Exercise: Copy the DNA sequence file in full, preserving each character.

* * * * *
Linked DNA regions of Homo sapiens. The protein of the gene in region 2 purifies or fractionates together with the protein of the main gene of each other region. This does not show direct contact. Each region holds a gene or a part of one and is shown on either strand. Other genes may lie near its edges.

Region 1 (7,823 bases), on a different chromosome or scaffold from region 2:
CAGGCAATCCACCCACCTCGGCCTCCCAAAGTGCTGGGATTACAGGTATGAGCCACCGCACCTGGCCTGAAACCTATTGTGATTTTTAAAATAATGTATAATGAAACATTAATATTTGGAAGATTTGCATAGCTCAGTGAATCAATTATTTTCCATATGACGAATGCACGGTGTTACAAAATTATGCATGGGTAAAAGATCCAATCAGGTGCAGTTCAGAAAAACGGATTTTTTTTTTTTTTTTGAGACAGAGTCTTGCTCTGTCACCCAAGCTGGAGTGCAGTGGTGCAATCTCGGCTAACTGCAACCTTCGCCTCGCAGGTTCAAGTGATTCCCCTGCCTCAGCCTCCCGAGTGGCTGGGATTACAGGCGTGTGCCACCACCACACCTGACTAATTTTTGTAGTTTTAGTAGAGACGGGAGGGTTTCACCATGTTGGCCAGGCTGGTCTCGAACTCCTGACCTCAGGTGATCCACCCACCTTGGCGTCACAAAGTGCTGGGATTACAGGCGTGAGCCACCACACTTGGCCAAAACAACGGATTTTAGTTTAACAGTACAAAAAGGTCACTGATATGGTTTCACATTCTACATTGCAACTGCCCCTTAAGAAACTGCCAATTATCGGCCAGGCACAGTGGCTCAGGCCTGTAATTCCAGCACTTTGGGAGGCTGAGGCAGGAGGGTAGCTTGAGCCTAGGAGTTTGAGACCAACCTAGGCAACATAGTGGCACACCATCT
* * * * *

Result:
Linked DNA regions of Homo sapiens. The protein of the gene in region 2 purifies or fractionates together with the protein of the main gene of each other region. This does not show direct contact. Each region holds a gene or a part of one and is shown on either strand. Other genes may lie near its edges.

Region 1 (7,823 bases), on a different chromosome or scaffold from region 2:
CAGGCAATCCACCCACCTCGGCCTCCCAAAGTGCTGGGATTACAGGTATGAGCCACCGCACCTGGCCTGAAACCTATTGTGATTTTTAAAATAATGTATAATGAAACATTAATATTTGGAAGATTTGCATAGCTCAGTGAATCAATTATTTTCCATATGACGAATGCACGGTGTTACAAAATTATGCATGGGTAAAAGATCCAATCAGGTGCAGTTCAGAAAAACGGATTTTTTTTTTTTTTTTGAGACAGAGTCTTGCTCTGTCACCCAAGCTGGAGTGCAGTGGTGCAATCTCGGCTAACTGCAACCTTCGCCTCGCAGGTTCAAGTGATTCCCCTGCCTCAGCCTCCCGAGTGGCTGGGATTACAGGCGTGTGCCACCACCACACCTGACTAATTTTTGTAGTTTTAGTAGAGACGGGAGGGTTTCACCATGTTGGCCAGGCTGGTCTCGAACTCCTGACCTCAGGTGATCCACCCACCTTGGCGTCACAAAGTGCTGGGATTACAGGCGTGAGCCACCACACTTGGCCAAAACAACGGATTTTAGTTTAACAGTACAAAAAGGTCACTGATATGGTTTCACATTCTACATTGCAACTGCCCCTTAAGAAACTGCCAATTATCGGCCAGGCACAGTGGCTCAGGCCTGTAATTCCAGCACTTTGGGAGGCTGAGGCAGGAGGGTAGCTTGAGCCTAGGAGTTTGAGACCAACCTAGGCAACATAGTGGCACACCATCT